- Virginie Soffer
A raft of initiatives over the past 20 years testifies to growing interest in preserving Quebec’s bungalows.
Ever find yourself strolling through a neighbourhood of neat mid-century suburban bungalows, only to stop short at the site of a monstrous McMansion or tower block? Yet another humble abode has breathed its last, transformed by the new owners into a blight on the urban landscape.
But in the past 20 years, various cultural and institutional initiatives to preserve the suburban landscape have emerged. Faculty of Environmental Design student Lise Walczak has been studying these efforts as part of her doctoral research, under the supervision of Gérard Beaudet.
In France, suburbs have a bad rap
Walczak grew up in a modest home on the outskirts of Paris. When she began her studies in geography and urban planning at the Sorbonne in Paris, she came face to face with the stigma attached to living in the suburbs. In France, negative stereotypes cling to the suburbs.
“When people think of the suburbs, the first things that come to mind are often high-rise clusters, crime and danger,” Walczak explained. “People also associate the urban periphery with car dependency, concrete commercial districts and thousands of mass-produced cookie-cutter homes. The suburbs are seen as the epitome of boredom, a bleak void.”
Walczak quickly realized there was a gulf between her own experience and what she was being taught at university. She had felt a strong sense of community in the suburbs: “The suburbs too are a place with a history, a place where people are proud to live.” She spent her first internship cataloguing the urban heritage of Gonesse, a small community in the suburbs of Paris. Her findings reinforced her belief that the suburbs have a heritage worth preserving.
A different picture in Quebec
When Walczak came to Montreal to pursue her studies, the first thing that struck her were the picturesque landscapes, abundant vegetation and imposing Victorian-style dwellings in the upscale suburbs of Westmount and Mount Royal. Then she noticed the architecture of the single-storey bungalows, the carports and open gardens in middle-class suburban neighbourhoods, such as Saint-Léonard and Montreal East. She realized these neighbourhoods also had an architectural heritage of value.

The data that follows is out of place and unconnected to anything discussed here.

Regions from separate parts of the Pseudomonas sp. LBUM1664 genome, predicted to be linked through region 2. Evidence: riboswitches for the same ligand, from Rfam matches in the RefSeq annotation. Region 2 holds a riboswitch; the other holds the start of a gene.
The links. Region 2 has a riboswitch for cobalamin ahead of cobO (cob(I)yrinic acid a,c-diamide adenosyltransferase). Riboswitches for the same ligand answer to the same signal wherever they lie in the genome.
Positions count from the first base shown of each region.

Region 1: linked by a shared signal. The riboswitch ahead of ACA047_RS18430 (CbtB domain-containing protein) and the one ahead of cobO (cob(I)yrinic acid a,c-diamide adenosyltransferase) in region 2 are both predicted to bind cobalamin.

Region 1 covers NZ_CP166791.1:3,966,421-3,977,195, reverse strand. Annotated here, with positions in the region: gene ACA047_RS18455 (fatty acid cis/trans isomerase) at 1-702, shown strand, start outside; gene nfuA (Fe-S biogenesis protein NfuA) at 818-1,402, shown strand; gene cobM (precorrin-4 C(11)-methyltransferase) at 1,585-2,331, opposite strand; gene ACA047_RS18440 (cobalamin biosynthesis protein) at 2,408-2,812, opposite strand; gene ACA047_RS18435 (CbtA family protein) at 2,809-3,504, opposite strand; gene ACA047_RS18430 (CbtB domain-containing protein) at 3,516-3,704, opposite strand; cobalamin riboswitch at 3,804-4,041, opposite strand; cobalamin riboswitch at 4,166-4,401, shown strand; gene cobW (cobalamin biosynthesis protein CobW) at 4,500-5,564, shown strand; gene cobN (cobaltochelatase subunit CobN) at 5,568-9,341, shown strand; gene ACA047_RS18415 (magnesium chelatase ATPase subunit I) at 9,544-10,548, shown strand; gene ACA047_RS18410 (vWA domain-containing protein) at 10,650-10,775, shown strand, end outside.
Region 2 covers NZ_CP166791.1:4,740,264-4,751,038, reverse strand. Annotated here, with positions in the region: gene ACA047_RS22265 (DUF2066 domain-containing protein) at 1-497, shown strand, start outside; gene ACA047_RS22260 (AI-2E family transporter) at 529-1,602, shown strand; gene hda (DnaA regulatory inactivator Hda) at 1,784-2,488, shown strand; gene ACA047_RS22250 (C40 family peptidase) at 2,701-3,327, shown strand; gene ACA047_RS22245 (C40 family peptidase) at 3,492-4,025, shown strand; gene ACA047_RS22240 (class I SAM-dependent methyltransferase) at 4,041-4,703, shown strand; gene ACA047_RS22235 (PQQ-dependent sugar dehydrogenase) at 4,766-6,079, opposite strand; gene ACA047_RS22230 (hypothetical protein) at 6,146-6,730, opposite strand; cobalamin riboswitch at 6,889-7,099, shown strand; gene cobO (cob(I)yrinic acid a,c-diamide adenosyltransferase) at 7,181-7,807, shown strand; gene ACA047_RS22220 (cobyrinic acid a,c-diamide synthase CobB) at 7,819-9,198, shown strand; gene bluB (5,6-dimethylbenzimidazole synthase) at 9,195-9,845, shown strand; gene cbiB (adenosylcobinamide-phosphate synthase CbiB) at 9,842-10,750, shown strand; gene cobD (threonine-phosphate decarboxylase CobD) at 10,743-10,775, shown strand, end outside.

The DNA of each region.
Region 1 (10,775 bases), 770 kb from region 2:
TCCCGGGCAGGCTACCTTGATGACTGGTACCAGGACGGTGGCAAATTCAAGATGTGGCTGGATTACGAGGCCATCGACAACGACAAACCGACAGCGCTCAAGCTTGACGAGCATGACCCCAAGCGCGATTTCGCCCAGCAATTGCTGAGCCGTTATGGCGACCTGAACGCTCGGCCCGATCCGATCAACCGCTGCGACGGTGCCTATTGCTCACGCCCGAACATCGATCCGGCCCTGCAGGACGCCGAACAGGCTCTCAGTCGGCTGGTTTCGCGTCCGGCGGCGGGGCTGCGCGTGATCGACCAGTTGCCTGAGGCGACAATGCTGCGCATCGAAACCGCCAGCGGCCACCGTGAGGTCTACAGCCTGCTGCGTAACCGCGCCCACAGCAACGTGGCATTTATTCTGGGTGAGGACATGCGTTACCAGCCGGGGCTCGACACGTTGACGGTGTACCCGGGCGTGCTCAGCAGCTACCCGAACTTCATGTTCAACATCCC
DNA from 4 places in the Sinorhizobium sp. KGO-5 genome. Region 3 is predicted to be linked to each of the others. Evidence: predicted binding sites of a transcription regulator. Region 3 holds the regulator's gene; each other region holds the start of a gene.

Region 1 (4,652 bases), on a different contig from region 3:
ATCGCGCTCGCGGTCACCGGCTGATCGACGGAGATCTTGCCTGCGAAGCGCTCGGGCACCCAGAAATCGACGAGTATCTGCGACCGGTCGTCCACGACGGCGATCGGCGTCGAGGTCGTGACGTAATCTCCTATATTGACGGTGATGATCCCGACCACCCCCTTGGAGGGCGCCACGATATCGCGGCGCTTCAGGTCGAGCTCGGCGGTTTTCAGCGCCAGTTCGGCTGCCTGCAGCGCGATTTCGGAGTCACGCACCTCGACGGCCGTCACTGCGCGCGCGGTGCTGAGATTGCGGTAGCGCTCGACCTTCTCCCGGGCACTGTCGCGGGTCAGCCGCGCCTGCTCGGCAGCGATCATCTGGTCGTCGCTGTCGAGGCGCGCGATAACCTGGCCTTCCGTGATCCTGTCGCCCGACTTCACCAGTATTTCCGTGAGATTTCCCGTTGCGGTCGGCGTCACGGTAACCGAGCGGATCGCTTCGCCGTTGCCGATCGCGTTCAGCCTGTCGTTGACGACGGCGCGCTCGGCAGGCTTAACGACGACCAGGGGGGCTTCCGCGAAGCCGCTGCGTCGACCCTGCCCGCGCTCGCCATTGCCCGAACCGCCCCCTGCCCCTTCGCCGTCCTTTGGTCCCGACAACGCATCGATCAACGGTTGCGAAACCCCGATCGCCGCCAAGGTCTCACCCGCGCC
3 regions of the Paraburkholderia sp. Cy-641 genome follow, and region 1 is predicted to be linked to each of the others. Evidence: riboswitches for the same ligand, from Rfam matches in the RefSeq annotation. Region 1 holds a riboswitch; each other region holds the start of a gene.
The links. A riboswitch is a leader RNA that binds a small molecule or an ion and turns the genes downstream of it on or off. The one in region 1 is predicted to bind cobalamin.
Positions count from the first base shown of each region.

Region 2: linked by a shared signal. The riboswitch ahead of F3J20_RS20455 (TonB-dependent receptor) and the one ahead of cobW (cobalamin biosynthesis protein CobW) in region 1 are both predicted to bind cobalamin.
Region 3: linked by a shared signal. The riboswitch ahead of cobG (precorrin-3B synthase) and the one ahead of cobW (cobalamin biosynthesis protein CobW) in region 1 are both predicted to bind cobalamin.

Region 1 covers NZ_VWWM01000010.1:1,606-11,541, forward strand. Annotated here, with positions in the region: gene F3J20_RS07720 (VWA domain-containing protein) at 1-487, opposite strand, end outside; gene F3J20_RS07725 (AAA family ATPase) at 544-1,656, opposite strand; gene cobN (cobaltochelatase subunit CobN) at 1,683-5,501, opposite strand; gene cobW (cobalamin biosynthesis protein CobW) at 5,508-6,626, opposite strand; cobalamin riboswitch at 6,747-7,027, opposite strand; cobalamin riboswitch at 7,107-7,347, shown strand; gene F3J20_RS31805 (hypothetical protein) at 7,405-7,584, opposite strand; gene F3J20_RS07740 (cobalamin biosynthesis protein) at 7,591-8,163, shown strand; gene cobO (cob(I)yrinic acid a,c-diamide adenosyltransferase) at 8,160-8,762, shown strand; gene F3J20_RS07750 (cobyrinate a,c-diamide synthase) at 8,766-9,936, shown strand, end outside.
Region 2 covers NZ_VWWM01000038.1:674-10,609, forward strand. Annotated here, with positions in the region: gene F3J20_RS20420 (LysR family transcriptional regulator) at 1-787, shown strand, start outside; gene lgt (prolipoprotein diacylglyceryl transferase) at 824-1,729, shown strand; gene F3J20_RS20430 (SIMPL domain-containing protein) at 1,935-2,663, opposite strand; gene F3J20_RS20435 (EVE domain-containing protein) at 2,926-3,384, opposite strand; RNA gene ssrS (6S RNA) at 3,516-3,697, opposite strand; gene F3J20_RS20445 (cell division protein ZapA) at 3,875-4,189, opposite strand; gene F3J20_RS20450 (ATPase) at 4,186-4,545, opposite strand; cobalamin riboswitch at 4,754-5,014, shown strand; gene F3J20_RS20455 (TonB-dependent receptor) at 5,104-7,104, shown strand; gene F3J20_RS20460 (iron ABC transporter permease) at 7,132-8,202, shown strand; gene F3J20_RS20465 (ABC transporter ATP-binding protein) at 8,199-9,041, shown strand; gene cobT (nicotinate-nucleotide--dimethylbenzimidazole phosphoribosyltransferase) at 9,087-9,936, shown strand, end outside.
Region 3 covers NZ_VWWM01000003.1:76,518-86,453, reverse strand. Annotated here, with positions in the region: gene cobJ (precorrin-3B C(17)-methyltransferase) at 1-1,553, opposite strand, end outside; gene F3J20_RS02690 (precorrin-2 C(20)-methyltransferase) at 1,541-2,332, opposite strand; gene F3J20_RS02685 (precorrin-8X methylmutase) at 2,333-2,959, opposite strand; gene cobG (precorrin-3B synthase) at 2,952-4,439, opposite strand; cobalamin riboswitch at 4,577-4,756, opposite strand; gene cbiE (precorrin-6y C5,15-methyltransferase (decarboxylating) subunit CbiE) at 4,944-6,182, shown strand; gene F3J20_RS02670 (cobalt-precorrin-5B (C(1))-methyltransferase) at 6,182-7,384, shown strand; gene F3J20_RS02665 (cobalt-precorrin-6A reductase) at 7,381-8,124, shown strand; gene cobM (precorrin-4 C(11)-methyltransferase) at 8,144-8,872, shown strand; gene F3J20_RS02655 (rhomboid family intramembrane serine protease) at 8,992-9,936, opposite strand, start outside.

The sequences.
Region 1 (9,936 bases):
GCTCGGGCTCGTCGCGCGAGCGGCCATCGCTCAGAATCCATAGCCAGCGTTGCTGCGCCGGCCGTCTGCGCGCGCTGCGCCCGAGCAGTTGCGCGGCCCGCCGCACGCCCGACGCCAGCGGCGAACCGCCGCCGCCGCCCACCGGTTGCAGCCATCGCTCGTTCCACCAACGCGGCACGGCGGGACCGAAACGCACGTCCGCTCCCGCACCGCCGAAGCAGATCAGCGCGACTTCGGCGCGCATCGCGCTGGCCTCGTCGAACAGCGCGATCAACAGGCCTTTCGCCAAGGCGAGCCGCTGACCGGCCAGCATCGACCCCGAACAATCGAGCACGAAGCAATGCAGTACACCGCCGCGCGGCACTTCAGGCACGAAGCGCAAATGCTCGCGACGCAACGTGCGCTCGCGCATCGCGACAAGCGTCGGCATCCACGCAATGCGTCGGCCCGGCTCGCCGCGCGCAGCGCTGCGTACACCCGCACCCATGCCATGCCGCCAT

Postwar suburban housing boom
“The postwar period was synonymous with modernity and prosperity,” said Walczak. “It had a huge impact on Quebecers. For the first time, many people were able to buy well-built homes, complete with bathroom, kitchen and household appliances. Unlike France, where suburbs have a negative connotation, in Quebec they are seen as an important part of the built cultural heritage.”
The changing urban landscape
Urban densification is taking its toll on suburban bungalows. Some owners have replaced the original materials with materials of sometimes poorer quality. Others have taken advantage of low property prices to demolish their bungalows and erect McMansion-style manors. Real estate developers have put up multi-storey residential buildings. Colour schemes are often ignored and trees chopped down. Transformations such as these rupture the urban fabric.
Hope for preserving the suburbs
Over the last 20 years, urban planning bylaws have been passed to counter the drastic changes and protect the architectural integrity of suburban neighbourhoods. Suburban preservation efforts have been launched in areas such as Riverside in Lasalle and Village Champlain in Hochelaga-Mercier-Maisonneuve.
The Riverside district has been kept intact, as the borough introduced bylaws in the early 2000s to preserve the area’s urban design and architecture. “If you take a stroll around the neighbourhood, you’ll notice that the bungalows have retained their original features,” said Walczak. “The residents are keen to preserve their district. Very early on, the Hochelaga-Mercier-Maisonneuve borough also decided to use bylaws to protect the sector from unwelcome makeovers. And heritage conservation organizations, such as the Boucherville Heritage Society, are working to save their built cultural heritage.”
Push to protect the built heritage in the suburbs
However municipalities and heritage organizations aren’t fully equipped to preserve their heritage.
“I don’t think there’s a common vision in Quebec on preserving urban heritage,” Walczak lamented. “There aren’t enough human, technical and financial resources. Municipalities are unprepared to take on the challenge. We need to make elected representatives and municipal officials more aware of the need to preserve and enhance their towns’ assets. Growing numbers of cities and associations are trying to conserve and value this slice of the recent past that left its mark on so much of Quebec.”
However municipalities and heritage organizations aren’t fully equipped to preserve their heritage. “I don’t think there’s a common vision in Quebec on preserving urban heritage,” Walczak lamented. “There aren’t enough human, technical and financial resources. Municipalities are unprepared to take on the challenge. We need to make elected representatives and municipal officials more aware of the need to preserve and enhance their towns’ assets. Growing numbers of cities and associations are trying to conserve and value this slice of the recent past that left its mark on so much of Quebec.”Credit: Lise Walczak